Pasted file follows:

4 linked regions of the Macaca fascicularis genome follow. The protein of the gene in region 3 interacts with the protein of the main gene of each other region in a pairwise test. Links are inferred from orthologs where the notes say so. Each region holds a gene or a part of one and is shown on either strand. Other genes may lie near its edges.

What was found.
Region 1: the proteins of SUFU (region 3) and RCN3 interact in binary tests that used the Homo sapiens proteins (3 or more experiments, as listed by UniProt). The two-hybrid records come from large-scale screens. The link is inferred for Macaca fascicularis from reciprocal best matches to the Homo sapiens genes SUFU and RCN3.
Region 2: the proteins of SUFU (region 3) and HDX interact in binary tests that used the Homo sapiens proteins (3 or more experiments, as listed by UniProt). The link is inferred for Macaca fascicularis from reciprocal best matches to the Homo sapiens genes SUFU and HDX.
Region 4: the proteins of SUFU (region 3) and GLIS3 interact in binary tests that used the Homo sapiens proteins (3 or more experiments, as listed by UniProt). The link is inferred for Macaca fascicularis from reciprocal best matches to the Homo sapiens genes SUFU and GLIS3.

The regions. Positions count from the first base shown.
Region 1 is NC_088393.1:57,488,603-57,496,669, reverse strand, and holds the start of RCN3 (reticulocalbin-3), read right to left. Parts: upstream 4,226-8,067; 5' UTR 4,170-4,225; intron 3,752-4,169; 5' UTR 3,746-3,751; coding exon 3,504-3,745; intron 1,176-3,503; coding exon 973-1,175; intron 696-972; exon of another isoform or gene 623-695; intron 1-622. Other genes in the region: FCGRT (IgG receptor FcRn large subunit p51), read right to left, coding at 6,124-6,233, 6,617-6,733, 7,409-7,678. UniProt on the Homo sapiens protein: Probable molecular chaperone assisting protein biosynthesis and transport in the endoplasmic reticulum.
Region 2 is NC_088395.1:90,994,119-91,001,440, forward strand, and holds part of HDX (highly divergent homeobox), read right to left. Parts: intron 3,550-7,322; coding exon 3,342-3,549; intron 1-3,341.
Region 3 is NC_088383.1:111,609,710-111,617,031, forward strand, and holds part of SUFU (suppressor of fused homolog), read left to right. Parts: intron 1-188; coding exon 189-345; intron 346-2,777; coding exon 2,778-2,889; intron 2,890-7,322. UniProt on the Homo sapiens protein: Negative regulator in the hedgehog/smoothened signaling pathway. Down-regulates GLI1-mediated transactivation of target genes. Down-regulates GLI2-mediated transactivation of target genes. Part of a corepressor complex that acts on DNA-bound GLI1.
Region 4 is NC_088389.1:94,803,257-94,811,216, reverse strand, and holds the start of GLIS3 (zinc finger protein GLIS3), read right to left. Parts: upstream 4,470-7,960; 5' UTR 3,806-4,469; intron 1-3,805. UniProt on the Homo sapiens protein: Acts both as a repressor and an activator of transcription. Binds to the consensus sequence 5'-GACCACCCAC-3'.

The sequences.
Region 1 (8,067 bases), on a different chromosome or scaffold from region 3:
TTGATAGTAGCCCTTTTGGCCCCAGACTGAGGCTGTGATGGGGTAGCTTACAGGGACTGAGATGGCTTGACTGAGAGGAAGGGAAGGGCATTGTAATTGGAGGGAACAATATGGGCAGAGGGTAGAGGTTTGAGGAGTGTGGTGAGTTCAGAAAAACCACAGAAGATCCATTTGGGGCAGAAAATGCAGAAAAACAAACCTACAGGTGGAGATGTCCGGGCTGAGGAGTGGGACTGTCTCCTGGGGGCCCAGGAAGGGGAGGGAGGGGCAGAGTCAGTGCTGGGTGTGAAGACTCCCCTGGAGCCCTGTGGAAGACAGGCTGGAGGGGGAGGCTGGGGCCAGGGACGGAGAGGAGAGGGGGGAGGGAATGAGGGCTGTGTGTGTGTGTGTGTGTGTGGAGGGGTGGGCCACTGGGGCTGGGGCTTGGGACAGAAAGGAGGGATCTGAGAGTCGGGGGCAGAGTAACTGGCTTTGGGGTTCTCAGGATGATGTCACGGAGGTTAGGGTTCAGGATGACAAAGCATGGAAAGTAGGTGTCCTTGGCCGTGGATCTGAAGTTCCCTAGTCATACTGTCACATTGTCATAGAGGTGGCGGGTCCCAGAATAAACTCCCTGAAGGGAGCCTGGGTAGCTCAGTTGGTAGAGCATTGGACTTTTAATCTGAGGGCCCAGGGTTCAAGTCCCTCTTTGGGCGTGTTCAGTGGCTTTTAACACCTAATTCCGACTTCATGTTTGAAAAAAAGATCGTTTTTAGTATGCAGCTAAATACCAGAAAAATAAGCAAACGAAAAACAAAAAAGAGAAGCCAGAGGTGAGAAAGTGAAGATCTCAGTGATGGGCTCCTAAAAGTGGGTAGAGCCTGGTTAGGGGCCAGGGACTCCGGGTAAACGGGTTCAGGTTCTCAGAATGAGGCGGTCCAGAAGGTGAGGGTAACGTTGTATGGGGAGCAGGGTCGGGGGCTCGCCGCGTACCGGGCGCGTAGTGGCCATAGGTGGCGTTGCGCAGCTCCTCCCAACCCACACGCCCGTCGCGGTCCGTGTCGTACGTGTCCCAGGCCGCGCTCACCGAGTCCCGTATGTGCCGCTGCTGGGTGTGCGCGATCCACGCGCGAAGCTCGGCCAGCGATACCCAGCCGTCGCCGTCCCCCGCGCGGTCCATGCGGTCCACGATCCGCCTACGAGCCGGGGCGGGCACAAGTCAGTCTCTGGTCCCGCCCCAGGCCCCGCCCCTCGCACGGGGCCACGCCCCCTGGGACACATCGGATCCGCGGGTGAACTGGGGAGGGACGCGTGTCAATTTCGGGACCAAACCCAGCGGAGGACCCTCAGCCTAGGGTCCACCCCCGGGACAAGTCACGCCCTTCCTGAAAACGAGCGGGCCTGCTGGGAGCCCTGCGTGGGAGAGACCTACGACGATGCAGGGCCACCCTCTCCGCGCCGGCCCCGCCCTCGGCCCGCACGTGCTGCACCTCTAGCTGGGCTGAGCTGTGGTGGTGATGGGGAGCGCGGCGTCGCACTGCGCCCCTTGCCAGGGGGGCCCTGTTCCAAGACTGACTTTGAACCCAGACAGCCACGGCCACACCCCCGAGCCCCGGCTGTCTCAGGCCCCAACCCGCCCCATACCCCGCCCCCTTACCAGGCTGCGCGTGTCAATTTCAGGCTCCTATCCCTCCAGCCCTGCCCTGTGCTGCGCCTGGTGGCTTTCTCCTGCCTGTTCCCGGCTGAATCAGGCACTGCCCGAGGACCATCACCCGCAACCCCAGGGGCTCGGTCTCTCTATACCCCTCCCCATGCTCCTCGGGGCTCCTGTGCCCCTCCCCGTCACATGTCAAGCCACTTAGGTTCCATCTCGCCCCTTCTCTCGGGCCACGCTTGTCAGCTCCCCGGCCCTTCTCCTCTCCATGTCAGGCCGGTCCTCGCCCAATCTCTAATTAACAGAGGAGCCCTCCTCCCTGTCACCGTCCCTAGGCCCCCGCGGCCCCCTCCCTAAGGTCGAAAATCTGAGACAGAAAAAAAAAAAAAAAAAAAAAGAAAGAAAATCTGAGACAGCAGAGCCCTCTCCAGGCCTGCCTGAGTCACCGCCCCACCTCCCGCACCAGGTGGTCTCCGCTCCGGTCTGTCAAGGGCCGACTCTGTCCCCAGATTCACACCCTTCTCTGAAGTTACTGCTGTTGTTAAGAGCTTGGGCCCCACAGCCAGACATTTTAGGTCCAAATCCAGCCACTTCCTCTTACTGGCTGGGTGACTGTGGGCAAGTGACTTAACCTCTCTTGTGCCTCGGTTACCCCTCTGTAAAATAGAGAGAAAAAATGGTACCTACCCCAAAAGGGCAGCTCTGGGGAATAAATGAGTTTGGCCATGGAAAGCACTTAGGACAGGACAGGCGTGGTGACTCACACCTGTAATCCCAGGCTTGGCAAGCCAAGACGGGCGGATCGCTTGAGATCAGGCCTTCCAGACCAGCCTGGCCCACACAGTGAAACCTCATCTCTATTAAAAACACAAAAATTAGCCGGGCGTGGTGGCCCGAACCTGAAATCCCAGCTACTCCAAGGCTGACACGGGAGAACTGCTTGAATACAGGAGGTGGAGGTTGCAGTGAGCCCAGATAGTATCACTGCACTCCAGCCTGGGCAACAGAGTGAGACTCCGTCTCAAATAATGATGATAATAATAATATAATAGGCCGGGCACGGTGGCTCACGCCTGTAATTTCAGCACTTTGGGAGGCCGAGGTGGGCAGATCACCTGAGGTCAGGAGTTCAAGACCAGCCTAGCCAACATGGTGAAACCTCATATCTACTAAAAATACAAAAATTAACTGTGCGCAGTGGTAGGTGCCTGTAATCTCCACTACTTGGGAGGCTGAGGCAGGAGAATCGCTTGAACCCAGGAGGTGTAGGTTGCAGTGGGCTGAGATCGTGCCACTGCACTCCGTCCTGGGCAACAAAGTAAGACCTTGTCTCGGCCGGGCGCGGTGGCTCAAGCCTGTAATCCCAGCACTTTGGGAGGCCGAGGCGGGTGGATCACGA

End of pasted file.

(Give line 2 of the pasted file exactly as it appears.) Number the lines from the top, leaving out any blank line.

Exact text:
What was found.